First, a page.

The folks at Apple – especially in the heady days of the Apple II and 68k Macs – hid quite a few Easter eggs in the ROMs of their computers. For instance, the Apple IIgs has audio data stored in the ROM, and the Macintosh Classic hid an entire operating system - System 6.0.3 – in the ROM of the machine.
The Port City hackerspace will be opening its doors tonight at 7pm for their grand opening party. Judging from the pictures on their site, they’ve actually had the space long enough to get the tools set up and even do a few projects. This should be a good way to jump start the membership though. Like most hackerspaces should, they are offering classes to people to educate them on the use of the tools and proper safety.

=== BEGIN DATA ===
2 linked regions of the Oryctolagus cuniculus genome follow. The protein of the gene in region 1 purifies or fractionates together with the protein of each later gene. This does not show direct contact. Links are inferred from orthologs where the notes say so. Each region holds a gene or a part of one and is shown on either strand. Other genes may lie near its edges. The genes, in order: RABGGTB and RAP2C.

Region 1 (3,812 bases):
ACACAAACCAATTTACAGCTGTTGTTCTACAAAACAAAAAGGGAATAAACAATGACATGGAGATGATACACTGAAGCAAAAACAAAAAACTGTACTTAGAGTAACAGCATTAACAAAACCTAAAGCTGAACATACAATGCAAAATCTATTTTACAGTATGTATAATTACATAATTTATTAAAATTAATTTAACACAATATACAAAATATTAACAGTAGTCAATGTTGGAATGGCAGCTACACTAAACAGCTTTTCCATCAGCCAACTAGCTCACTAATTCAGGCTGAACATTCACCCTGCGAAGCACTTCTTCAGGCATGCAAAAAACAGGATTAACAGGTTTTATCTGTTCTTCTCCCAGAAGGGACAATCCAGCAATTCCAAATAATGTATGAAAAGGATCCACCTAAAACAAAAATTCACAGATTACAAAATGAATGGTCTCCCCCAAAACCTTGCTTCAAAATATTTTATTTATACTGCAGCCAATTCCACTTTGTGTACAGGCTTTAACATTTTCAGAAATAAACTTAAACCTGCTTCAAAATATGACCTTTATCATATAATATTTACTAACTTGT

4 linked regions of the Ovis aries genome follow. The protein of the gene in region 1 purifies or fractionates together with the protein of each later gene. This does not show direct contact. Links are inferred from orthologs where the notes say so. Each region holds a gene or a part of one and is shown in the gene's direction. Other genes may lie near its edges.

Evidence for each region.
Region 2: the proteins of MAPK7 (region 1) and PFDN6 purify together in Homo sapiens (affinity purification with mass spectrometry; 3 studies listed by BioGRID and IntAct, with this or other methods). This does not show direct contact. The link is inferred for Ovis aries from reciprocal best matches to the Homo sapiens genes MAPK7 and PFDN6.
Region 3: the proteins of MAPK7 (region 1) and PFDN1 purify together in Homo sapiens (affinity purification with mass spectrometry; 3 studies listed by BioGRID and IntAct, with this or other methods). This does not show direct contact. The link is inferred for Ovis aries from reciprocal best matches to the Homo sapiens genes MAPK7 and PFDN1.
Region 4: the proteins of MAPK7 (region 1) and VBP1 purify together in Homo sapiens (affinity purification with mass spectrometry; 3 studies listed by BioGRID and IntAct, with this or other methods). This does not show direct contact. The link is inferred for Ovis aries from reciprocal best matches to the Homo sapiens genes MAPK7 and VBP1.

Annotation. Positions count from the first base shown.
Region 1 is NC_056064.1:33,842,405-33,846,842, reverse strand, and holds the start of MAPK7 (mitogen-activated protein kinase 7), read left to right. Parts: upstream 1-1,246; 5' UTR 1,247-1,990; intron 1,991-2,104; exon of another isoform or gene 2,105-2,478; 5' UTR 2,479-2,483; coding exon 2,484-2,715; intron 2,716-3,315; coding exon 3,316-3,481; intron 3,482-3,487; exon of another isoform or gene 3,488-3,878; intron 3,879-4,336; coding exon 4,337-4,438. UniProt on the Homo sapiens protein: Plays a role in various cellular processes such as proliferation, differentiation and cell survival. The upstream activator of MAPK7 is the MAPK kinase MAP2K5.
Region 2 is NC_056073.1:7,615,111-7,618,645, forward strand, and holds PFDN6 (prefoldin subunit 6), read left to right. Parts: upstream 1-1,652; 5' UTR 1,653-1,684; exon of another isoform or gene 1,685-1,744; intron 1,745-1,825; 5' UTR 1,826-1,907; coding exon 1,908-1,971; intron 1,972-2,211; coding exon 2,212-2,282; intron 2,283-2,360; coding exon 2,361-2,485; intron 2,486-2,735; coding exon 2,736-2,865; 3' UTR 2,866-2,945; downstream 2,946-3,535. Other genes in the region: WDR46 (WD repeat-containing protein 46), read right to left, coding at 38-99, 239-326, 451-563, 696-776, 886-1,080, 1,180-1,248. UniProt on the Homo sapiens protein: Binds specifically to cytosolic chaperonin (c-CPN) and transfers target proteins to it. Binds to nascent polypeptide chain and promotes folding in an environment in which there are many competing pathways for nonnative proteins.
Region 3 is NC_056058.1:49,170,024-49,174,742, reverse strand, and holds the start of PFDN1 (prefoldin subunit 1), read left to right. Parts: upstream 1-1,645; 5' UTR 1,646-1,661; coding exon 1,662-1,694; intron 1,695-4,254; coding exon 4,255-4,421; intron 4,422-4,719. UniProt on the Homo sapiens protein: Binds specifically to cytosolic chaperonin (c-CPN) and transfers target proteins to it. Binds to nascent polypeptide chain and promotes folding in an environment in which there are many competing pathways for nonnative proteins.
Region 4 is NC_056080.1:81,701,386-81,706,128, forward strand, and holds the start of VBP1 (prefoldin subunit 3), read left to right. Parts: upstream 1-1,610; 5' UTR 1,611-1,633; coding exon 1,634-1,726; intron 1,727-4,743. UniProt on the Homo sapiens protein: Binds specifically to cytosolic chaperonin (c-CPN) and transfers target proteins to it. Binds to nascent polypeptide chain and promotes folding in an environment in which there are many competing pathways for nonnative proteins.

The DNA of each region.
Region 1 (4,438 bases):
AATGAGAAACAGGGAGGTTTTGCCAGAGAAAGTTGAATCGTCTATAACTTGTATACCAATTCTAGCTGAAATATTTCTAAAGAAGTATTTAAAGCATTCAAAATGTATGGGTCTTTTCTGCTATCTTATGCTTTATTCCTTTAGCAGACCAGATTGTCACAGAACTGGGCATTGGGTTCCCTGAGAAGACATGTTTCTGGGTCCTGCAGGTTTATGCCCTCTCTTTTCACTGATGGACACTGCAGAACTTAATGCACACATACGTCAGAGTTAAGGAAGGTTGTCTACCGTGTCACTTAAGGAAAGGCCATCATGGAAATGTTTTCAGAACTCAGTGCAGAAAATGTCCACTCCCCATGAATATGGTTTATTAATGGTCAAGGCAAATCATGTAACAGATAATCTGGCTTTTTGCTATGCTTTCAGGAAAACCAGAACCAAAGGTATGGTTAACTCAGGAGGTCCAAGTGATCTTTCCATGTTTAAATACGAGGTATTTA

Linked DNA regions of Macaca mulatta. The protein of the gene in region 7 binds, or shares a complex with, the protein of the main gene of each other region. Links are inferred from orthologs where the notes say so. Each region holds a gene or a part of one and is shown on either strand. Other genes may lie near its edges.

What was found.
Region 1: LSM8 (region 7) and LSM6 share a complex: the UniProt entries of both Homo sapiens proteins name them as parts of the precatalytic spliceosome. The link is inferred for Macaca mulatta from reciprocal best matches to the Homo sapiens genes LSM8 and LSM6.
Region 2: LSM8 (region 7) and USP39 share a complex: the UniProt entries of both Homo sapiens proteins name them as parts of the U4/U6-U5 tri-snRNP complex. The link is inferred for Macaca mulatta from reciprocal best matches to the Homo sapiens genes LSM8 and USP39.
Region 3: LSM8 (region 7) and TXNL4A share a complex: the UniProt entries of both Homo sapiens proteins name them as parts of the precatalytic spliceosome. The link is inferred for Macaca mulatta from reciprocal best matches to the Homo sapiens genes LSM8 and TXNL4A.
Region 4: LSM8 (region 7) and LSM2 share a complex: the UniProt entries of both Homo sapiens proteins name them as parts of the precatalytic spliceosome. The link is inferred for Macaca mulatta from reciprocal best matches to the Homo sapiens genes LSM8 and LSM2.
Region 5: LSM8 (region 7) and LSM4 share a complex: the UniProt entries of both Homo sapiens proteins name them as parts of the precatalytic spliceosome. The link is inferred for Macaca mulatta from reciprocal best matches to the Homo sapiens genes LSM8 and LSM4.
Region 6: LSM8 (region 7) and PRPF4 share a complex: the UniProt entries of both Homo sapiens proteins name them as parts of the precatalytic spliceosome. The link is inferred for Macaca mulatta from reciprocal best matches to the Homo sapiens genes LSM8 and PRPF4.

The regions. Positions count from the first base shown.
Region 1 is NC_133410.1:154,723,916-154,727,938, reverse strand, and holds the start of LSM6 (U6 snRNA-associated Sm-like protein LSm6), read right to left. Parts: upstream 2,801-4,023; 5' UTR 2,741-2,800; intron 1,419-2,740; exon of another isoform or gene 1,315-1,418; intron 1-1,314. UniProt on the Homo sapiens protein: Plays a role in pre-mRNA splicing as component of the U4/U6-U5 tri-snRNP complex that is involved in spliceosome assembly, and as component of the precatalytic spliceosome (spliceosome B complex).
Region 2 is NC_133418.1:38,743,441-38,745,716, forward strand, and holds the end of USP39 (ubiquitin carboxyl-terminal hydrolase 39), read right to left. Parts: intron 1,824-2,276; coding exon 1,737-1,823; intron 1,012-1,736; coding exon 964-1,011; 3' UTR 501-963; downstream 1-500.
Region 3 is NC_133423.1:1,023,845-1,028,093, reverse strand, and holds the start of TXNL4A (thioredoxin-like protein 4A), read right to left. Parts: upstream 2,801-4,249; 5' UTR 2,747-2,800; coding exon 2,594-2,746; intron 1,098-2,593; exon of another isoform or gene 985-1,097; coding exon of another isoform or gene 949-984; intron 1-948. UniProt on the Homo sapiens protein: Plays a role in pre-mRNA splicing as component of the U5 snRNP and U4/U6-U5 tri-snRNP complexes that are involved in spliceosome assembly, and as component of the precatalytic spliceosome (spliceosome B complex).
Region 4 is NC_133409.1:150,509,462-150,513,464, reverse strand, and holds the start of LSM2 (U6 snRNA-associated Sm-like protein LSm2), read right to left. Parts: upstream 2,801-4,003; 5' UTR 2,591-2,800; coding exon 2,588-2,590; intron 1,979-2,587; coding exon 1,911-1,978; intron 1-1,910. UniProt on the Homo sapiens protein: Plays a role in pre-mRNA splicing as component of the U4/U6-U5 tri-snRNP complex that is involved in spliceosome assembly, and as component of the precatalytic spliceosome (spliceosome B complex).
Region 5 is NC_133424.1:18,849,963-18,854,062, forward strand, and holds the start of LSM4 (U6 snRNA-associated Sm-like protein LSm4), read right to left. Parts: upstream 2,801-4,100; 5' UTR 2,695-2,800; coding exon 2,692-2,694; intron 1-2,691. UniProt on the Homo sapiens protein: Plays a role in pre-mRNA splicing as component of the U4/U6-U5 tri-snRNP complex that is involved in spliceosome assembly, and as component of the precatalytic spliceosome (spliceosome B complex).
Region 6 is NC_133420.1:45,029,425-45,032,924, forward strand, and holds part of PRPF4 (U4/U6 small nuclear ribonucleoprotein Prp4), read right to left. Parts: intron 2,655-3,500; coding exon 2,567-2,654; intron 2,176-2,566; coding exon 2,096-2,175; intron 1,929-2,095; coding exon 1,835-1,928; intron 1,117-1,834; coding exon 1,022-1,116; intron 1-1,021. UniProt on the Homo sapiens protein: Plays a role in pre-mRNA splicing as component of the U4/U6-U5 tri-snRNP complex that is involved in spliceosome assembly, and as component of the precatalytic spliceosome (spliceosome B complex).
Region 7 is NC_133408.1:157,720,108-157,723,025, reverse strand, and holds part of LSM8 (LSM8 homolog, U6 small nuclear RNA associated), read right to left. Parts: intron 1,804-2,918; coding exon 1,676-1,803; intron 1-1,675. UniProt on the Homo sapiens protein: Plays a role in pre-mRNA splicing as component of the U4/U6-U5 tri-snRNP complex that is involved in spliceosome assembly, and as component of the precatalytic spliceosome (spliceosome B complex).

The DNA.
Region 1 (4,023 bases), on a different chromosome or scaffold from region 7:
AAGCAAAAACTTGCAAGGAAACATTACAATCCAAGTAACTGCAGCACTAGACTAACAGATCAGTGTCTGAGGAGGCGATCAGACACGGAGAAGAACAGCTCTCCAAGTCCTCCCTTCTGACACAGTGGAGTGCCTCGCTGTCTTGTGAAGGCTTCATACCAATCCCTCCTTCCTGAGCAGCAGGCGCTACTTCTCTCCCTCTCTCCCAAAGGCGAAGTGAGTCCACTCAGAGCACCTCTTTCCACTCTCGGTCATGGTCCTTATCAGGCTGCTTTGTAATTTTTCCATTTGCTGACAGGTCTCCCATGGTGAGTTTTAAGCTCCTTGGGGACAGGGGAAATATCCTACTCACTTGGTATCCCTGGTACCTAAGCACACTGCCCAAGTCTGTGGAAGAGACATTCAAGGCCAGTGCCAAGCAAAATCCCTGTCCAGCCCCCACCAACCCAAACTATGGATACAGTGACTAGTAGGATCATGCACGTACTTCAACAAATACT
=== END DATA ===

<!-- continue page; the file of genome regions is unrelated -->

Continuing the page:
They have the usual full shop, but they also have a designated bike shop, where they will have several custom bikes on display. If you’re in the area, you should be sure to swing by and check it out. You are assured to at least get some delicious bar-b-que out of the deal.
[IronJungle] got around to putting together every tinkerers favorite project: a clock with a strange way of displaying the time. For his clock, [Jungle] took a trio of voltmeters and turned them into a clock that displays the current hour, minute, and second on custom paper dials.